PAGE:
Institutions in Transition: Land Ownership, Property Rights, and Social Conflict in China

Institutions in Transition: Land Ownership, Property Rights, and Social Conflict in China

Institutions in Transition: Land Ownership, Property Rights, and Social Conflict in China

Institutions in Transition: Land Ownership, Property Rights, and Social Conflict in China


China's urban sprawl has led to serious social cleavages. Unclear land and property rights have resulted in an uneasy alliance between real estate companies and local authorities, with most willing to strike illegal deals over land. The results have been devastating. Farmers live in fear that the land they till today will be gone tomorrow, while urban citizens are regularly evicted from their homes to make way for new skyscrapers and highways. These shocking incidents underscore the urgency of the land question in China. The recent conviction of the Chinese Minister for Land Resources and the forced evictions that have led to the injury and death of ordinary Chinese citizens highlight the case for land reform. Against this backdrop, many scholars criticize China's lack of privatization and titling of property. This monograph, however, demonstrates that these critically depend on timing and place. Land titling is imperative for the wealthier regions, yet, may prove detrimentalin areas with high poverty. The book argues that China's land reform can only succeed if the clarification of property rights is done with caution and ample regard for regional variations.


A book examining China's land policies and their socio-economic impact on rural society should not go unnoticed. First of all, because it addresses issues that have risen to the surface in modern China as we witness it today. Second, because this volume appears to be the first of its kind devoted entirely to the subject of the institutional design of land property rights in China. and finally, because it is a book written with an eye for much detail and with an extraordinary understanding of the political, social, and legal developments which have taken place in China in recent years.

Frankly, I am not surprised to find that a book with these merits is written by Peter Ho. I have had the privilege of being assisted by him while serving during two consecutive terms in office as a minister in the Dutch government, each time benefiting from his skills as an interpreter during my various official visits to China. From 1997 onwards Peter accompanied me on those visits and facilitated my discussions with my Chinese counterparts.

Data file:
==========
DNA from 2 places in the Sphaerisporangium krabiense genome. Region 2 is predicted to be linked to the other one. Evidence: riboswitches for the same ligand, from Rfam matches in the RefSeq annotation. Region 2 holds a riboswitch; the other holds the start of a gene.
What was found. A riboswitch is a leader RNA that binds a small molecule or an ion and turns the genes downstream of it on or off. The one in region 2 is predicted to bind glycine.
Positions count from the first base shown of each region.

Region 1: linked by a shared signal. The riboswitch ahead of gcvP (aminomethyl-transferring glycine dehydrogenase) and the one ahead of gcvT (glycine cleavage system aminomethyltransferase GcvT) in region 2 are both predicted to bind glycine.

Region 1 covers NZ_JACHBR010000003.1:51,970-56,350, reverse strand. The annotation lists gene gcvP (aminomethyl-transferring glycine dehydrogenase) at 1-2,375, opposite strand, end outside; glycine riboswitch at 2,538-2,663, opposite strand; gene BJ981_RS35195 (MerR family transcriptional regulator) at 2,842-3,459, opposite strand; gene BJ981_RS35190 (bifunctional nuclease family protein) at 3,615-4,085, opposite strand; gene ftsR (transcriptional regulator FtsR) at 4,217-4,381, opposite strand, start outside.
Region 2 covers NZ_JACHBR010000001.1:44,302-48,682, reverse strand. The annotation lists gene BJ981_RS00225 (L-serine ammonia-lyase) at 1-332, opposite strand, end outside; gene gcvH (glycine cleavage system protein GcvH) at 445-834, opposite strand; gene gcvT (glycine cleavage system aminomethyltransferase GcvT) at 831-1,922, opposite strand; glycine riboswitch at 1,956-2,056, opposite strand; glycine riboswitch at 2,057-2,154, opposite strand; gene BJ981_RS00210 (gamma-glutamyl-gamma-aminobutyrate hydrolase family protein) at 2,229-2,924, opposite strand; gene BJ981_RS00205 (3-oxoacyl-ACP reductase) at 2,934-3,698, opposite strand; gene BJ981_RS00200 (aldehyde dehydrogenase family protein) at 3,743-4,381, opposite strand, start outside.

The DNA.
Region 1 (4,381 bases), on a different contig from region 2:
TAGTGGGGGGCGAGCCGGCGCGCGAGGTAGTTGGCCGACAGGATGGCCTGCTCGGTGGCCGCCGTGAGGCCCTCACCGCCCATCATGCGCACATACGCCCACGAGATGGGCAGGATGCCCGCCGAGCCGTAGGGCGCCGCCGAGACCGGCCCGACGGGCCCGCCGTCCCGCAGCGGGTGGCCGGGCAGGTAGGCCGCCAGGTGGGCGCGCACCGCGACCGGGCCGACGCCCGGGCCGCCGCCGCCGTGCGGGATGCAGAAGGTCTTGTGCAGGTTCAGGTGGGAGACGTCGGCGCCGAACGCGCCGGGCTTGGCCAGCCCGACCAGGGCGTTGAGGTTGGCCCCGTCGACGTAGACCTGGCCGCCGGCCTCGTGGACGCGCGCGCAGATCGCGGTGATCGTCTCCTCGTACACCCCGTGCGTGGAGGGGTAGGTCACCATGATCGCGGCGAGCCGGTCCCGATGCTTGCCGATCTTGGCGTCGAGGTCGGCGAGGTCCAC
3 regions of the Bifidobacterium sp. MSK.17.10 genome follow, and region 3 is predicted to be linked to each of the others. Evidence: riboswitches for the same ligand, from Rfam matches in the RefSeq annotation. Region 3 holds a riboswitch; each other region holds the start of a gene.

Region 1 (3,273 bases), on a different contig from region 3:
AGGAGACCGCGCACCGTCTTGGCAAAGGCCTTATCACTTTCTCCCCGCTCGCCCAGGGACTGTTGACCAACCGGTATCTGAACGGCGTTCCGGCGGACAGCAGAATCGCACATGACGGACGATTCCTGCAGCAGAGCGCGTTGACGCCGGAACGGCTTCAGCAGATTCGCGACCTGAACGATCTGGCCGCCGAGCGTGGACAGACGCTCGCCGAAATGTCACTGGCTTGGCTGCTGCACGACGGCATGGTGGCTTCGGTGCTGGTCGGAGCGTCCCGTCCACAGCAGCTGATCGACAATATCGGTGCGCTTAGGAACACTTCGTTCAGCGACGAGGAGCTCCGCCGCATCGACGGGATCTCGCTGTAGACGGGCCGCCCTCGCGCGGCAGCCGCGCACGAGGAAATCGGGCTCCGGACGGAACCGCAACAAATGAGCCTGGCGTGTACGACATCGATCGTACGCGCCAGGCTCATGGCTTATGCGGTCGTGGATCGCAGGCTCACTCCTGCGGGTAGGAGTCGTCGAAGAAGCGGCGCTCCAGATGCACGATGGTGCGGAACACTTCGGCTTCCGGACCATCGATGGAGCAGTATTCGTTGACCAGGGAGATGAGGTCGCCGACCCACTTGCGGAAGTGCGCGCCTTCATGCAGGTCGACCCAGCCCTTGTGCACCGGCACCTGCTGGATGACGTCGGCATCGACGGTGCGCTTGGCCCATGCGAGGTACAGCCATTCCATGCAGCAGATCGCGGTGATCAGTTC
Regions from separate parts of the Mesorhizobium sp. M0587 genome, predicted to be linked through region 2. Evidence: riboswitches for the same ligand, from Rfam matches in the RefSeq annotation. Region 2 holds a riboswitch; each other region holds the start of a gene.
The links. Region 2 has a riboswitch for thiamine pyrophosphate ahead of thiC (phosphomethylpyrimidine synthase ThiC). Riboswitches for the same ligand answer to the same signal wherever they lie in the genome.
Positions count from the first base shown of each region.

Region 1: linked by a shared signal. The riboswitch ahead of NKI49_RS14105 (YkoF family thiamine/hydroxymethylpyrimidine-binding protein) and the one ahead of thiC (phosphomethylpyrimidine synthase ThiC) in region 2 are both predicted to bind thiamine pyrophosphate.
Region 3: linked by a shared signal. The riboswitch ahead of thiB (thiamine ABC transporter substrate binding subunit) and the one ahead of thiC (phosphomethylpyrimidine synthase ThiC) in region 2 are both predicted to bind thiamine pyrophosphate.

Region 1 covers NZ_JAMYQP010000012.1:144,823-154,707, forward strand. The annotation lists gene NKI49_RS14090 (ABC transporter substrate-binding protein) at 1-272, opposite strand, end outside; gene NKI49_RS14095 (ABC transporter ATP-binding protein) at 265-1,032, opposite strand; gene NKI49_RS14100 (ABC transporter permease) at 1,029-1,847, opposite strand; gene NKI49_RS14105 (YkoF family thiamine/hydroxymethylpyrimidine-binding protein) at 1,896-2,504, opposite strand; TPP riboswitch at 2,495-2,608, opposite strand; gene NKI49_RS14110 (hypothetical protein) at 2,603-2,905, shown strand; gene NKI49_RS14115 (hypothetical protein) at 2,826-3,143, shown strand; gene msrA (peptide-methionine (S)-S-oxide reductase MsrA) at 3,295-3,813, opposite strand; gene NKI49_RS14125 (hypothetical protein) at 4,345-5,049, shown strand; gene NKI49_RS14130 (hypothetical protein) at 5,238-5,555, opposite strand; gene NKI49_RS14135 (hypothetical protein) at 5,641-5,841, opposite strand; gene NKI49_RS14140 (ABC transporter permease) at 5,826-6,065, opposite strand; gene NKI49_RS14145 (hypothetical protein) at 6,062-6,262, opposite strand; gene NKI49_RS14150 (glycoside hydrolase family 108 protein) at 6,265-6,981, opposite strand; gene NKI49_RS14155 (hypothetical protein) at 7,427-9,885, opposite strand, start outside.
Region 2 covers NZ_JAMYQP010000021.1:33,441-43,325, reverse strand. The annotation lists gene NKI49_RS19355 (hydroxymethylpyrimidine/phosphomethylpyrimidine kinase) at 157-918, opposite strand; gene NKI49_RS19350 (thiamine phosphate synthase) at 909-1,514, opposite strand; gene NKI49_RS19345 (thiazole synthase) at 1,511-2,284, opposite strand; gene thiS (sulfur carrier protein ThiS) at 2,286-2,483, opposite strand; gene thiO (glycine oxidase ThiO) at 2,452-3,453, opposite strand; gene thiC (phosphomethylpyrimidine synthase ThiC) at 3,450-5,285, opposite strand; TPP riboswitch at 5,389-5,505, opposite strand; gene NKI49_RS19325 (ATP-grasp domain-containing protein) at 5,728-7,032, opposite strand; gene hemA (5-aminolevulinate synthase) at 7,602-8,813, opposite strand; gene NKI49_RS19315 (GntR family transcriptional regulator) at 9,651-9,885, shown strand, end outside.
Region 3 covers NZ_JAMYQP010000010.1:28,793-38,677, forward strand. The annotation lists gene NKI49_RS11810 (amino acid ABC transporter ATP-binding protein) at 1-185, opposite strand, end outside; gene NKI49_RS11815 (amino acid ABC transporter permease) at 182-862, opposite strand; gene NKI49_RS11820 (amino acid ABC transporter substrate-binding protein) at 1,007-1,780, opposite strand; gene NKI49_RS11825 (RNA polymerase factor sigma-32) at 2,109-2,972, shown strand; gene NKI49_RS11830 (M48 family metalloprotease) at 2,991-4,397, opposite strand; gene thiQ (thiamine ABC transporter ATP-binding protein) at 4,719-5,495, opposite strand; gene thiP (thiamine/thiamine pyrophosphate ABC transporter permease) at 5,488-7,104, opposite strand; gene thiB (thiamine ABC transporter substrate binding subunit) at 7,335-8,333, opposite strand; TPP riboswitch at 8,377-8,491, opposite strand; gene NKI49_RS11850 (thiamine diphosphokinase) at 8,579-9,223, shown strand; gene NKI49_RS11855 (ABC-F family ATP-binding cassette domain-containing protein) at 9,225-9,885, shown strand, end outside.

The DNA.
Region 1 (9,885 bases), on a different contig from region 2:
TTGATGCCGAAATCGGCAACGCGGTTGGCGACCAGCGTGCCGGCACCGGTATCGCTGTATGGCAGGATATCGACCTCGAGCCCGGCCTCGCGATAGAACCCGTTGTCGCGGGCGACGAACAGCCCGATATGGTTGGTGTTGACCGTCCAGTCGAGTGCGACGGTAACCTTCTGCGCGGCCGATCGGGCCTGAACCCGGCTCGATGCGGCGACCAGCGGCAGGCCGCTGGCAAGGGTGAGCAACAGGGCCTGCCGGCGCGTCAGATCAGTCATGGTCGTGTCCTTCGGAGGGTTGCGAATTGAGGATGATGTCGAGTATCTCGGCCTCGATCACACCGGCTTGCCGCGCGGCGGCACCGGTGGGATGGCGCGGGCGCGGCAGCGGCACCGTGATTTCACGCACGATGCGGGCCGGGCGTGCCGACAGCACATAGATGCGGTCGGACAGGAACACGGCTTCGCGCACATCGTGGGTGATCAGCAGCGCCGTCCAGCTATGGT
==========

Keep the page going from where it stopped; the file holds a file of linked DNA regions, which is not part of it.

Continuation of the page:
It was during one of those visits when Peter served as my official interpreter that I discussed the subject of land reform in China with the Chinese Minister for Foreign Affairs, Tang Jiaxuan. During a gathering of the Asia Europe Meeting (ASEM) that took place in Berlin in the spring of 1999, we discussed the role of China in the world. Tang Jiaxuan and I agreed then that it was not a matter for discussion whether China would have a major impact on global developments and international relations, but only when this would happen. I added, however, that there were still many hurdles to be taken by China.

The adequate protection of human rights and the establishment of a truly free society, for one. To see China develop into a liberal democracy where people can speak their minds and worship their gods, where they can live without the fear of arbitrary arrest and torture: that is not only in the interest of the Chinese citizens. It is in the interest of the whole world community. Chris Patten, the former and last British Governor in Hong Kong, said it right: 'Societies that treat their own people intolerably, governments whose own laws are a farce, are bad and potentially dangerous neighbours.' Proper and fair laws, a strong rule of law, should therefore be part and parcel of a strong and prosperous China with an important role in international relations. Land property rights, the reform of the Chinese land market, should be covered by those laws, just as civil rights and political liberties should.

Especially in the light of China's recent entry into the World Trade Organization (WTO), it is important that China introduces all necessary reforms to accompany its transition to a market-based and open economy. Reform of its land market, which has lagged behind for many years, should be part and parcel of them. There are several reasons why the momentum generated by China's wto membership should be seized to take the necessary measures in the area of land ownership.

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